Water subsidies are ‘ancient history’

Water subsidies are ‘ancient history’

This is Part 4 of a series

Cadillac desert book cover

Prior articles in this series showed there are no real water subsidies. But if there are no real water subsidies to farmers from taxpayers, what about all those crop subsidies?

According to Mark Borba, owner of Borba Farms in Monterey County, “The days of being paid to not produce crops are gone” due to the worldwide agricultural market.  Borba said farm subsidies for corn, wheat, soybeans, rice and cotton are “ancient history.”

The farm income stabilization subsidies reported in the popular book “Cadillac Desert” by Marc Reisner no longer exist due to the globalization of agricultural markets. The book came out in 1993 and the entire situation has changed in the subsequent 21 years.

Moreover, due to globalization, the 2013 Federal Farm Bill shifted from crop subsidies to crop insurance.

Cheap water offset by high land values

There is also the misconception that California’s water system would allocate water better during droughts if it weren’t for water and crop subsidies.  But as the University of California, Davis Center for Watershed Sciences pointed out, any advantage of cheap water is paid for by higher agricultural land values.

Also, eliminating cheap water priced at cost rather than marked-to-market would collapse agricultural land values, resulting in a calamitous drop in the property tax base in many rural counties. That would lead to lower tax collections for state and local governments, in turn leading to calls for tax increases on incomes and sales.

Paying for water with power

Using cheap electricity to lower the cost of water goes back to 1909 with the Roosevelt Dam near Phoenix, Ariz. One of the reasons the Salt River Project along the Colorado River in Arizona can provide water at an ultra-cheap price of $14 per acre-foot to farmers is that hydropower sales offset the cost to operate the water system.  However, such a system a does not subsidize farmers at the expense of residential electricity customers.

The city of Phoenix can also buy this cheap, raw water. It then treats the water and resells it to residential customers for about $867 to $1,377 per acre-foot. The added cost includes the price of treating and disinfecting the water for domestic use.

Critics say cheap water encourages waste. But the price of water cannot be equalized for all users without destroying property and water rights, land values and entire industries.

As the Salt River Project shows, cheap water isn’t subsidized water. The reality: Taxpayers don’t pay water subsidies to farmers in Arizona or California.

This is Part 4 of a series. Part 1 was on how drought-water pricing violates Proposition 218’s ban on tax increases without a vote of the people. Part 2 was on fact-checking water pricing. Part 3 was on fact-checking water price subsidies.


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  1. Bill Gore
    Bill Gore 1 October, 2014, 21:44

    A good point, and ‘yes and no’ in terms of your broad conclusion at the end.
    While cities and farmers that utilize the SRP canal system may not be getting a taxpayer subsidy due to SRP’s electricity sales, the users who benefit from water delivered via the Central Arizona Project (CAP) have, to my knowledge, received a federal subsidy in that the CAP was built with federal dollars, and the water allocation and transmission to the CAP from the Colorado River is administered by federal agencies. The CAP was Barry Goldwater’s ‘love child’ with Dennis Deconcini…The CAP benefits farmers, indian reservations and communities from south of Phoenix to Tucson.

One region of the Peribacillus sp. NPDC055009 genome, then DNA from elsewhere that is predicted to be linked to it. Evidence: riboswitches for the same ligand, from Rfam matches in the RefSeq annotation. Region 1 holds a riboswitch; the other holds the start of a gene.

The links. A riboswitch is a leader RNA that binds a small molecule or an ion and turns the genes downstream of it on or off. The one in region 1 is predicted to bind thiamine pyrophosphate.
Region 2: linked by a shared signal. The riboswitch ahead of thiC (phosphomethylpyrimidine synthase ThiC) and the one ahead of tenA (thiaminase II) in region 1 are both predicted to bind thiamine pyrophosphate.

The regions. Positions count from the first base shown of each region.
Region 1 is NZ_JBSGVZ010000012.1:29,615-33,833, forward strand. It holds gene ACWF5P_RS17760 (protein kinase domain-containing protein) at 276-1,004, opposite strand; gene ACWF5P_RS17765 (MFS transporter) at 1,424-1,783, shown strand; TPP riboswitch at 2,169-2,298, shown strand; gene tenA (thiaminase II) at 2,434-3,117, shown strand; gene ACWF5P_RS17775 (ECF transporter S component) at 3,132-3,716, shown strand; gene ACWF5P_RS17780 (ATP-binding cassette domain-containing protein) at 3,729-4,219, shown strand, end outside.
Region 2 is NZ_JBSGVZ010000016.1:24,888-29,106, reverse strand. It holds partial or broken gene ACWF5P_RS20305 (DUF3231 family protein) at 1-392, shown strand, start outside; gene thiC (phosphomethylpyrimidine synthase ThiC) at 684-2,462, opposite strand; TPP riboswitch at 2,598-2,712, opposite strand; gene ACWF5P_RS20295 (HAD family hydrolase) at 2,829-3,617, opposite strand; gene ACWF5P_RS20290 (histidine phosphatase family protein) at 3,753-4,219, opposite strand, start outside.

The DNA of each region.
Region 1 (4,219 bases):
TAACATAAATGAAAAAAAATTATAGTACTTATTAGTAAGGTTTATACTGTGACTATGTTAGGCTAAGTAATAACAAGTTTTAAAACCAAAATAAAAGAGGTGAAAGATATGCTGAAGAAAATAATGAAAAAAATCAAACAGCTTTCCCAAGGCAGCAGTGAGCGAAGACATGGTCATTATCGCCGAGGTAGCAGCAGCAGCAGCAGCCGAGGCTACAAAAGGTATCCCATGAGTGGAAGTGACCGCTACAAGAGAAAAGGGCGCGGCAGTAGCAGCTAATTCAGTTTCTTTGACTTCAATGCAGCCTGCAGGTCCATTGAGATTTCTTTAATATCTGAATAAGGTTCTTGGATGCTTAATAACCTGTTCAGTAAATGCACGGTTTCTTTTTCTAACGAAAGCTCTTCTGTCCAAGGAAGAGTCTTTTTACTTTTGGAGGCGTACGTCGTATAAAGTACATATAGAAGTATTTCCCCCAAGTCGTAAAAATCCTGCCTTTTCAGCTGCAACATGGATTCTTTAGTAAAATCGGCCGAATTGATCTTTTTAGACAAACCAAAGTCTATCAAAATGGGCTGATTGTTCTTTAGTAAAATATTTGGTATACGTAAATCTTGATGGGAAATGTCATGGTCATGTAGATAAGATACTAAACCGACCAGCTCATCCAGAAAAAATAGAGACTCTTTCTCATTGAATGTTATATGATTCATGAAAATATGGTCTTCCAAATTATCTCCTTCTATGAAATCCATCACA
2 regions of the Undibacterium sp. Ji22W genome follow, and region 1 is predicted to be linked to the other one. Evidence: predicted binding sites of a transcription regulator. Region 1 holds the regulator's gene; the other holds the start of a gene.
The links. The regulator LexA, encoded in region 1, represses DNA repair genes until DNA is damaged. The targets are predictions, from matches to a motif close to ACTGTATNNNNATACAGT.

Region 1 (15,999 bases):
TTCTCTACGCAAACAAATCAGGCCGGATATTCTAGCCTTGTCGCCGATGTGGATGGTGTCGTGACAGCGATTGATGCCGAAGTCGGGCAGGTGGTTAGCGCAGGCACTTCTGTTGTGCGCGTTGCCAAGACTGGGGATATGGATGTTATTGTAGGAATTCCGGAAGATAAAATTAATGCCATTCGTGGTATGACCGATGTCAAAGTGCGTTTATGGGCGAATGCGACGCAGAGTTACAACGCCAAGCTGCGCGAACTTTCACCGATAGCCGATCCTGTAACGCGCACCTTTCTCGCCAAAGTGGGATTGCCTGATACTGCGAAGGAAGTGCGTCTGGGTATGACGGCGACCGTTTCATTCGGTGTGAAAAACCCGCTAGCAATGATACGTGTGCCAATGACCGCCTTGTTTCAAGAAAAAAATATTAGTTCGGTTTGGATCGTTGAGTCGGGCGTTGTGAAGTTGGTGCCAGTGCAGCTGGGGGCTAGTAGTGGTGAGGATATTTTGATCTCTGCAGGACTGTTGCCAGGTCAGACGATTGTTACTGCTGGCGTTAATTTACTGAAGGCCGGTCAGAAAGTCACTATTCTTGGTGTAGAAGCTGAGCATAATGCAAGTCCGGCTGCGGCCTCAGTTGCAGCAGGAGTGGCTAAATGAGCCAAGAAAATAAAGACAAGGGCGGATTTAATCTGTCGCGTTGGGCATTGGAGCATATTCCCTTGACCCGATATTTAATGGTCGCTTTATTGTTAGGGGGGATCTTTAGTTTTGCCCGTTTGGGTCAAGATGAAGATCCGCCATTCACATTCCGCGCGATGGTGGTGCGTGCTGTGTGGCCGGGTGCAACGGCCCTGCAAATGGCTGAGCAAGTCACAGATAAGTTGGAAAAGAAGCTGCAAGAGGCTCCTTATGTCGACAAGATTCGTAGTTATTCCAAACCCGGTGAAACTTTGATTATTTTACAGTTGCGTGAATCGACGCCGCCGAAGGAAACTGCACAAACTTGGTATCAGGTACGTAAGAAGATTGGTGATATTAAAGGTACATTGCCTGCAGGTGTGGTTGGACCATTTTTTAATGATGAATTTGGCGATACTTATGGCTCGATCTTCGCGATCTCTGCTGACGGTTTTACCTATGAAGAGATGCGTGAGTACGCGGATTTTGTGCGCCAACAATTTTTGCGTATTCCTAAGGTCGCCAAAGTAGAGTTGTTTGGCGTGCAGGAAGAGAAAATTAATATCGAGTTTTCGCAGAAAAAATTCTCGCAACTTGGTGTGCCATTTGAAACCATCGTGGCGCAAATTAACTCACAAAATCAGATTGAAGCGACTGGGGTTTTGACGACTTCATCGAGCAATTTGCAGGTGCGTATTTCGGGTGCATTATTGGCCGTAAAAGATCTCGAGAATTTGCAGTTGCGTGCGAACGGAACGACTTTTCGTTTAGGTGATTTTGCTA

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  2. Hank
    Hank 3 October, 2014, 09:21

    The value of farmland would only come into play if it was sold. The property tax of that land is the thing not to be disturbed. I am curious, does the the property tax bill decrease if the land is out of production? I would think it may if it was the result of a declared disaster. I’m not against it just asking.

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  3. Clay Campaigne
    Clay Campaigne 12 April, 2015, 11:52

    “There is also the misconception that California’s water system would allocate water better during droughts if it weren’t for water and crop subsidies. But as the University of California, Davis Center for Watershed Sciences pointed out, any advantage of cheap water is paid for by higher agricultural land values.”
    This doesn’t follow. It’s the price of the water itself that determines how much water is used. The land cost is a fixed expense, and has no effect on that quantity decision. To take an extreme case, if the price of the farmland is high but water is free, then the farmers’s best decision is to use water as freely as possible, once he owns the land.
    Farmers could indeed suffer if prices rise, if their needs are not covered by long-term contracts. If so, perhaps they should be compensated. Just not via an implicit subsidy that encourages inefficient water use.
    You talk about the calamitous effects of land value collapse: we should also consider what will happen in the event that there is insufficient water. A municipality bailout would probably be preferable to just running out of water, exhausting aquifers, and rendering some of them un-rechargeable.

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